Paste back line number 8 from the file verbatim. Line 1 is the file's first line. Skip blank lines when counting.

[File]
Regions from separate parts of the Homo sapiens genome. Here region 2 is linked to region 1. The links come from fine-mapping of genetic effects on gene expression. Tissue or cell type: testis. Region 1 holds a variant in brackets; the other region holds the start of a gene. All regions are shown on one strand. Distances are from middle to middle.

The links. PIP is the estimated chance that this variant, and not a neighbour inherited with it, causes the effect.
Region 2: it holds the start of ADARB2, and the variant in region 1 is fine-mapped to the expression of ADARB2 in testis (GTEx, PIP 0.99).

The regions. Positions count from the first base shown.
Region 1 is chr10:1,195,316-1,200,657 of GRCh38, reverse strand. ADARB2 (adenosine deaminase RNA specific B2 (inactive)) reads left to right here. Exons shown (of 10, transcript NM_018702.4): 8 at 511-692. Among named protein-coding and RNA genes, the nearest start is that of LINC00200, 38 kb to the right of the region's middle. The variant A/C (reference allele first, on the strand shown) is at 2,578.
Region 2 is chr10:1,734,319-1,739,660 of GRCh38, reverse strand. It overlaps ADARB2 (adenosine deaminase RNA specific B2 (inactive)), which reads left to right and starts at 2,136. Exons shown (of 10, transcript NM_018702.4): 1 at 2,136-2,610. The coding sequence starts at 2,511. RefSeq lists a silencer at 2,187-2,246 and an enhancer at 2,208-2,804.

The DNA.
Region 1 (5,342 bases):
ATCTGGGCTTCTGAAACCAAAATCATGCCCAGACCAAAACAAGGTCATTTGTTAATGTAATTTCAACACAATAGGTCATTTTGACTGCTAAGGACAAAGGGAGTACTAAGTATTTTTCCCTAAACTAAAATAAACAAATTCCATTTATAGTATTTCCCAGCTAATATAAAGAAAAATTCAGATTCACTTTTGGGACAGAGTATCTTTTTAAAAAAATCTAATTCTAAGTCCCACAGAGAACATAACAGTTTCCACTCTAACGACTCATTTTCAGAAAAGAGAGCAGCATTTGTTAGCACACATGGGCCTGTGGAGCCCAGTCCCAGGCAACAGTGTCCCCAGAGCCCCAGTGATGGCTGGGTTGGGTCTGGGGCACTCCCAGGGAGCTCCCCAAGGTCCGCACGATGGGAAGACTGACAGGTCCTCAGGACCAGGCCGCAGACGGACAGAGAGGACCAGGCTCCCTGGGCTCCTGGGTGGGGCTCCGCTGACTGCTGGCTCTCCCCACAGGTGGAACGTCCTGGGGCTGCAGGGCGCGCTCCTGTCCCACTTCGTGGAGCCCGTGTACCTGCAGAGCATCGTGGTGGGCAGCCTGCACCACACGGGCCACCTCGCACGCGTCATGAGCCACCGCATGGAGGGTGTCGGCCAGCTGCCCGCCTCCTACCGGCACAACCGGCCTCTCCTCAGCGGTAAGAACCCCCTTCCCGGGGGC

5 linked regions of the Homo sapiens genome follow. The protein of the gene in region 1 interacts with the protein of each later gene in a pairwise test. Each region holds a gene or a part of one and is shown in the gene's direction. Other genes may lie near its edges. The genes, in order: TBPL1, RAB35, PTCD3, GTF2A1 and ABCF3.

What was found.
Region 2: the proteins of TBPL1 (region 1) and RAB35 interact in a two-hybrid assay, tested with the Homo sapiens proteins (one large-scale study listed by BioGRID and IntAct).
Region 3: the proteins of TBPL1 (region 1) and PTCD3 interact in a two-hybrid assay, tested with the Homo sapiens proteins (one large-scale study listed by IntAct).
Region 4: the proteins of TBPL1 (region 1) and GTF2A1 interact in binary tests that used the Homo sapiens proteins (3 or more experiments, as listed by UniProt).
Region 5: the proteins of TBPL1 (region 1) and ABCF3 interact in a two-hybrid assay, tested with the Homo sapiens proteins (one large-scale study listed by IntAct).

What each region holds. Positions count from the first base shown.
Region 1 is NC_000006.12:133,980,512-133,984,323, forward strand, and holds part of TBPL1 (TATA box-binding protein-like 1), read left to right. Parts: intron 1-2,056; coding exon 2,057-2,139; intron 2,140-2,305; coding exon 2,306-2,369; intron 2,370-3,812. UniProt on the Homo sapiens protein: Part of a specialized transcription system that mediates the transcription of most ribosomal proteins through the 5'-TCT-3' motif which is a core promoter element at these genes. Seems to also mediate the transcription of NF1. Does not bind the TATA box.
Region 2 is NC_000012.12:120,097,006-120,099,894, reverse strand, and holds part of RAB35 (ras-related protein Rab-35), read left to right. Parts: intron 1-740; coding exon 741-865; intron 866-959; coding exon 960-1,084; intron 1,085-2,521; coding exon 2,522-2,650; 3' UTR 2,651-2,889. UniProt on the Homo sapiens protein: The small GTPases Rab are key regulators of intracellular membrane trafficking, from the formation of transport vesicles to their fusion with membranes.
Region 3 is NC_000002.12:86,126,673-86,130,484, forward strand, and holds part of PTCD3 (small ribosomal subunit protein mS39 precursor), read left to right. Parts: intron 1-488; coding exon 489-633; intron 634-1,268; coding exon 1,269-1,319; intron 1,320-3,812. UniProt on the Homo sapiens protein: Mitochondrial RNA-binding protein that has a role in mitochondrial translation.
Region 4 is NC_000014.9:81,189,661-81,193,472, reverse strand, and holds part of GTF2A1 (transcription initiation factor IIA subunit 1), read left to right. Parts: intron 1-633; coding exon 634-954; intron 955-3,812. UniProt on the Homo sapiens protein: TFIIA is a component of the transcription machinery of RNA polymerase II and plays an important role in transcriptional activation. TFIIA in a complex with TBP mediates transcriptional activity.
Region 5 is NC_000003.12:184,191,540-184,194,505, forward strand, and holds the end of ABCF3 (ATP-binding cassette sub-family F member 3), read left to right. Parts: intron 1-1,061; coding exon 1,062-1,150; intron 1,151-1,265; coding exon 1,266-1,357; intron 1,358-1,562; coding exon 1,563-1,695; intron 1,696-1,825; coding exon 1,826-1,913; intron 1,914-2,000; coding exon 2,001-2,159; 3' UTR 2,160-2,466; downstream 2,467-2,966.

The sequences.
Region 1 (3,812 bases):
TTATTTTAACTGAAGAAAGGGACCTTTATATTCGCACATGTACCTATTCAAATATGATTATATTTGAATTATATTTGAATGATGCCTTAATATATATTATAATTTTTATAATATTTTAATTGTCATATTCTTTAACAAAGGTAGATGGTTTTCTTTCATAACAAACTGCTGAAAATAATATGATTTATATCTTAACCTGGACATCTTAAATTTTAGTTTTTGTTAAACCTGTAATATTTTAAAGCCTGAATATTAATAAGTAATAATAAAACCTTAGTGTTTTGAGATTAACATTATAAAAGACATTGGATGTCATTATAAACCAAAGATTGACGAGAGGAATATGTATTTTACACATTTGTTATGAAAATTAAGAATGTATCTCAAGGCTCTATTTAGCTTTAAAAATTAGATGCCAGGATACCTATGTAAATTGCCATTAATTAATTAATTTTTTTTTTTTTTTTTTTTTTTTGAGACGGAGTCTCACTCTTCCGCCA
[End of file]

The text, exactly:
Region 1 (5,342 bases):